Brilliant New Investigator Award

Brilliant Future New Investigator Award

The purpose of the Brilliant Future New Investigator Award is to recognize the contributions of scientists early in their research careers who show extraordinary potential to develop sustained programs of research, certain to have significant impact on the science and the practice of nursing and healthcare. Nominees must be Council members in good standing, be within 7 years following receipt of a doctorate and nominated by current Council members (individual or institutional).

The award criteria are:

  • Building research productivity (within the last 5 years) in an area of major significance to nursing and health care knowledge
  • Research dissemination and translation to practice and/or policy with a growing impact on nursing and other disciplines
  • Emerging leadership related to nursing science advancement

 

   

2016 Awardee

Feng Vankee Lin’s, PhD, MB, RN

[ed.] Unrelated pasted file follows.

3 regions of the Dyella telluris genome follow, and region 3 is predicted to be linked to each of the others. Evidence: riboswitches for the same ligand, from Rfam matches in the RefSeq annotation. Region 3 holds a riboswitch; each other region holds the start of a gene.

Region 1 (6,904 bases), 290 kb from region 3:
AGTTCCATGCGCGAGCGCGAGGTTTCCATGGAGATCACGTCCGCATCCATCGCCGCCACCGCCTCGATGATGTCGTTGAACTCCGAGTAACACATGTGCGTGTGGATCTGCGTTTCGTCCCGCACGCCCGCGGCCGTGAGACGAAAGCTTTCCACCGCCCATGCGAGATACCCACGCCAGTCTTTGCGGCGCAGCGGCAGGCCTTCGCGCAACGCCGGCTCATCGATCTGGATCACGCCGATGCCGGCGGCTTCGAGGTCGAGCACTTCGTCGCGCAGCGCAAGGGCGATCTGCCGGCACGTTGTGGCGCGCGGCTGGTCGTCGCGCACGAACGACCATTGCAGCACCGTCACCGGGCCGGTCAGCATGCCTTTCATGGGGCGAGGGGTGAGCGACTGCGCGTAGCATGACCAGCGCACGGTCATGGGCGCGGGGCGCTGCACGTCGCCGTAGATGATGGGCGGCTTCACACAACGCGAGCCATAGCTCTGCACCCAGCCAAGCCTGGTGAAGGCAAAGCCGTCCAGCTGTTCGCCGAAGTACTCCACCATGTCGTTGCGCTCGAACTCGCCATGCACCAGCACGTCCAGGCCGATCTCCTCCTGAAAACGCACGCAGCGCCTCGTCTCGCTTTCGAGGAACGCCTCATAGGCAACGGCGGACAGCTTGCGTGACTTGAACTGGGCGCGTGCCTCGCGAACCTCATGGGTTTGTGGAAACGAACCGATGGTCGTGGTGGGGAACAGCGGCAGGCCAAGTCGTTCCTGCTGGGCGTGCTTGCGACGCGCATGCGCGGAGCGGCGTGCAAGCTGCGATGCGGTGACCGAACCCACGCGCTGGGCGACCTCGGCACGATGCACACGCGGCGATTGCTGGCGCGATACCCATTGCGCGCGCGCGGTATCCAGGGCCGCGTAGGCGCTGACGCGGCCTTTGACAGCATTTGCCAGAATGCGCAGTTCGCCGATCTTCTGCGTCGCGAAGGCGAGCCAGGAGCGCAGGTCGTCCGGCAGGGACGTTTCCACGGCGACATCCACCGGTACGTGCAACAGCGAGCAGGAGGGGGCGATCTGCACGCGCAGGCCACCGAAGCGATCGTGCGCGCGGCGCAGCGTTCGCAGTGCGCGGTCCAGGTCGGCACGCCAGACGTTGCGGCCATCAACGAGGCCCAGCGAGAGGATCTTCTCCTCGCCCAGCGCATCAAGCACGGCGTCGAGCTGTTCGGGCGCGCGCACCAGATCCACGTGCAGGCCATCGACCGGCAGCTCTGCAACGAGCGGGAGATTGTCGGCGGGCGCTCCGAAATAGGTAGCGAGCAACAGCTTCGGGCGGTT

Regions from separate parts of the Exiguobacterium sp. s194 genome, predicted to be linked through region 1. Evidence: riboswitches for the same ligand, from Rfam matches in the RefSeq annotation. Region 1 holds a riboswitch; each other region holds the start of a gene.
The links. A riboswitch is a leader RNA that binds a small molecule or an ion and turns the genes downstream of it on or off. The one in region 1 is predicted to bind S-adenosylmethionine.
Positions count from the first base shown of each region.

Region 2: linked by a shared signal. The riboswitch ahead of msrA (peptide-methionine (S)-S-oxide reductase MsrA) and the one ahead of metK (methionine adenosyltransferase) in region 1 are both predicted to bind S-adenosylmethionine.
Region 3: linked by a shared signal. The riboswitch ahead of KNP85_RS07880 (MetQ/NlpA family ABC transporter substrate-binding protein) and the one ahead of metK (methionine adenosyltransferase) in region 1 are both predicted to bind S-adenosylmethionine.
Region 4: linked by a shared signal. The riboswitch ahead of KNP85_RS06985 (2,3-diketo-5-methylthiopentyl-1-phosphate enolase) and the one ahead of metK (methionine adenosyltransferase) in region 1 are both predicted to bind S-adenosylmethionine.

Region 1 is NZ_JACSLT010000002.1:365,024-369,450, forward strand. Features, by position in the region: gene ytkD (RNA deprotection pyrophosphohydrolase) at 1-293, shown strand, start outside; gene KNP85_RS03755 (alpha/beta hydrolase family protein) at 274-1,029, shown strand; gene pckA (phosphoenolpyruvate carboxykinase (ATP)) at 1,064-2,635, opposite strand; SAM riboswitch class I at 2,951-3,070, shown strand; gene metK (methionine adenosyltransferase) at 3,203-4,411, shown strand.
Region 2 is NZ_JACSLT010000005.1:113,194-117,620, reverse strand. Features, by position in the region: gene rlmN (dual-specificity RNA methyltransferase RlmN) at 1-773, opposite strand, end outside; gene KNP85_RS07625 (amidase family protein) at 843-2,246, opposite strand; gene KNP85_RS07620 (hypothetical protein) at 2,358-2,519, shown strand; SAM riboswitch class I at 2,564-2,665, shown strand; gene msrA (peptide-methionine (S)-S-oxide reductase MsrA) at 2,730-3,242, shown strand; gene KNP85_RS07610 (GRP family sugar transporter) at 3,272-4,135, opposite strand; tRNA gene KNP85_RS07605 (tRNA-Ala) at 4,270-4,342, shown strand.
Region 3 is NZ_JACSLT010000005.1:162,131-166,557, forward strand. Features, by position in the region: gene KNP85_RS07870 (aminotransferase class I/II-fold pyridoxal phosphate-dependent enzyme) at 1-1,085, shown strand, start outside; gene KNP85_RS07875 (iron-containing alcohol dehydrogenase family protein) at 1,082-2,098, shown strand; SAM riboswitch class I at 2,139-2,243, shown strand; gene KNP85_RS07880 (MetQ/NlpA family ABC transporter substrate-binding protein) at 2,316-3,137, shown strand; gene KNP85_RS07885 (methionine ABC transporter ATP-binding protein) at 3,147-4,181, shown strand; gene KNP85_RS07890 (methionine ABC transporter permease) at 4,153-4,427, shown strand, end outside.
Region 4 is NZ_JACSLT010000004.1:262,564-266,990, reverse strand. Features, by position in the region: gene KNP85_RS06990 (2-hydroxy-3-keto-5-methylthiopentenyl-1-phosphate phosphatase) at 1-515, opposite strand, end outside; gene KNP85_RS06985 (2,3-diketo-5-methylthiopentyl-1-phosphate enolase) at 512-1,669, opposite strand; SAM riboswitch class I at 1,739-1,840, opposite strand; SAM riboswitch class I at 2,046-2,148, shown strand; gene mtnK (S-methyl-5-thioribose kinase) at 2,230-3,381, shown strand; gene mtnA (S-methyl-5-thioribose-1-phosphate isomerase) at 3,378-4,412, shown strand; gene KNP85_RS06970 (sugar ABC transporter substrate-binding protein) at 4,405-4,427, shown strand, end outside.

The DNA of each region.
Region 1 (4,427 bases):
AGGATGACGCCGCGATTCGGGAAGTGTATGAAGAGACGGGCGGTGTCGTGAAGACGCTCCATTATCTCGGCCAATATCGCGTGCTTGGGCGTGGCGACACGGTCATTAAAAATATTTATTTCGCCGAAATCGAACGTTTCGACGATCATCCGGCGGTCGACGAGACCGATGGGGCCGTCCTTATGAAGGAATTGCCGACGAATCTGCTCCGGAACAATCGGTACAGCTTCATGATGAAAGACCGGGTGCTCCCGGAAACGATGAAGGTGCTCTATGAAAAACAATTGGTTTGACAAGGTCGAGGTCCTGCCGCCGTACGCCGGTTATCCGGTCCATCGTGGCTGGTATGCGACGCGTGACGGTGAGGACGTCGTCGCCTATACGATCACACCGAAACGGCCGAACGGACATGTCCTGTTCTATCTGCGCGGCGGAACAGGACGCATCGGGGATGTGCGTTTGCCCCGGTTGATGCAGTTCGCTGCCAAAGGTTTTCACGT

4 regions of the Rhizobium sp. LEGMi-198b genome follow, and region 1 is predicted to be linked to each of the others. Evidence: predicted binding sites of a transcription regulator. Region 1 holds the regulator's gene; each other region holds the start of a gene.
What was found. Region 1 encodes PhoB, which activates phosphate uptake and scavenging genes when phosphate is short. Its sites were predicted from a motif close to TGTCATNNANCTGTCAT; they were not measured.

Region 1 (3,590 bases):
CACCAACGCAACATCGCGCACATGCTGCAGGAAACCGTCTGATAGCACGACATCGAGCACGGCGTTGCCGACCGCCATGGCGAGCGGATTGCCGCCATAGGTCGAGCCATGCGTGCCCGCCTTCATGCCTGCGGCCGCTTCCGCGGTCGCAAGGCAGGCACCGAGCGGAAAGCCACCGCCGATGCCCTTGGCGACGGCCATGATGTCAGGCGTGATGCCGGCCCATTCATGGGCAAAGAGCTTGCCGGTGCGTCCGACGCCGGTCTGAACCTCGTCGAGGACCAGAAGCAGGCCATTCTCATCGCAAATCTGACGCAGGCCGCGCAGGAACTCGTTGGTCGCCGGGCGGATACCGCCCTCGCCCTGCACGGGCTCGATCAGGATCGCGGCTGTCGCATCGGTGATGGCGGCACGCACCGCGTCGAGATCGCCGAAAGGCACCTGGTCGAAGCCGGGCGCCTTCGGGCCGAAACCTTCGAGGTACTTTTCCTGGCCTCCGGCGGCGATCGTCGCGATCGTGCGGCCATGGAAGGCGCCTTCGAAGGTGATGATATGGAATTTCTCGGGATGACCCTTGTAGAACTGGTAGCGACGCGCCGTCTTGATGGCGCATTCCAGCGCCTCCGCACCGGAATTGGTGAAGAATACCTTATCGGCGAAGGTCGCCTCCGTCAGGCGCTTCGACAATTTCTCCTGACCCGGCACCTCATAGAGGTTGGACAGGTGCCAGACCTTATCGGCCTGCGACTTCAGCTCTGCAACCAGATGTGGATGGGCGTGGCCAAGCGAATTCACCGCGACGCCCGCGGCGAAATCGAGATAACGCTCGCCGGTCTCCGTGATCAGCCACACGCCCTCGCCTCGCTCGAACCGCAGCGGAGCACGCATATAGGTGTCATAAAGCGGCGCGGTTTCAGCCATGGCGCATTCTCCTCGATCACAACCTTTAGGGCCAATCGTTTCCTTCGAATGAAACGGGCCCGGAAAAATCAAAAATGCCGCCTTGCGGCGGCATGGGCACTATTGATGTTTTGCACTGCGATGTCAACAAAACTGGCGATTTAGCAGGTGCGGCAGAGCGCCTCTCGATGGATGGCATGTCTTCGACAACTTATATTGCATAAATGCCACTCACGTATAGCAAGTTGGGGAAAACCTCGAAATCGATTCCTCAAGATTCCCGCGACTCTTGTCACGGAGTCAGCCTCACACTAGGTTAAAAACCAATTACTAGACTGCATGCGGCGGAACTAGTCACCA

Feng Vankee Lin’s, PhD, MB, RN, career as nurse scientist has been devoted to the prevention and early detection of cognitive decline and promotion of successful cognitive aging. Specifically, her research focuses on understanding the underlying neurophysiological mechanisms of cognitive impairment, and designing and implementing behavioral interventions targeting those mechanisms in order to promote neuroplasticity and ultimately prevent cognitive decline. She is currently a 4th year tenure-track Assistant Professor of Nursing at the University of Rochester School of Nursing, with joint appointments as an Assistant Professor in the Department of Psychiatry at the School of Medicine and Dentistry and in the Department of Brain and Cognitive Science at College. Currently, she is the Director of the CogT Laboratory (http://cogtlab.com), focusing on preventing cognitive decline and promoting successful cognitive aging by applying innovative neuropsychological and neurophysiological approaches. Dr. Lin’s pre-doctoral, post-doctoral, and career award training have focused on different aspects of dementia prevention and early detection, from behavioral, neuropsychological to neurobiological. In addition, she is the principal investigator on multiple competitive external grants from NINR, NIA, Sigma Theta Tau, and Alzheimer’s Association.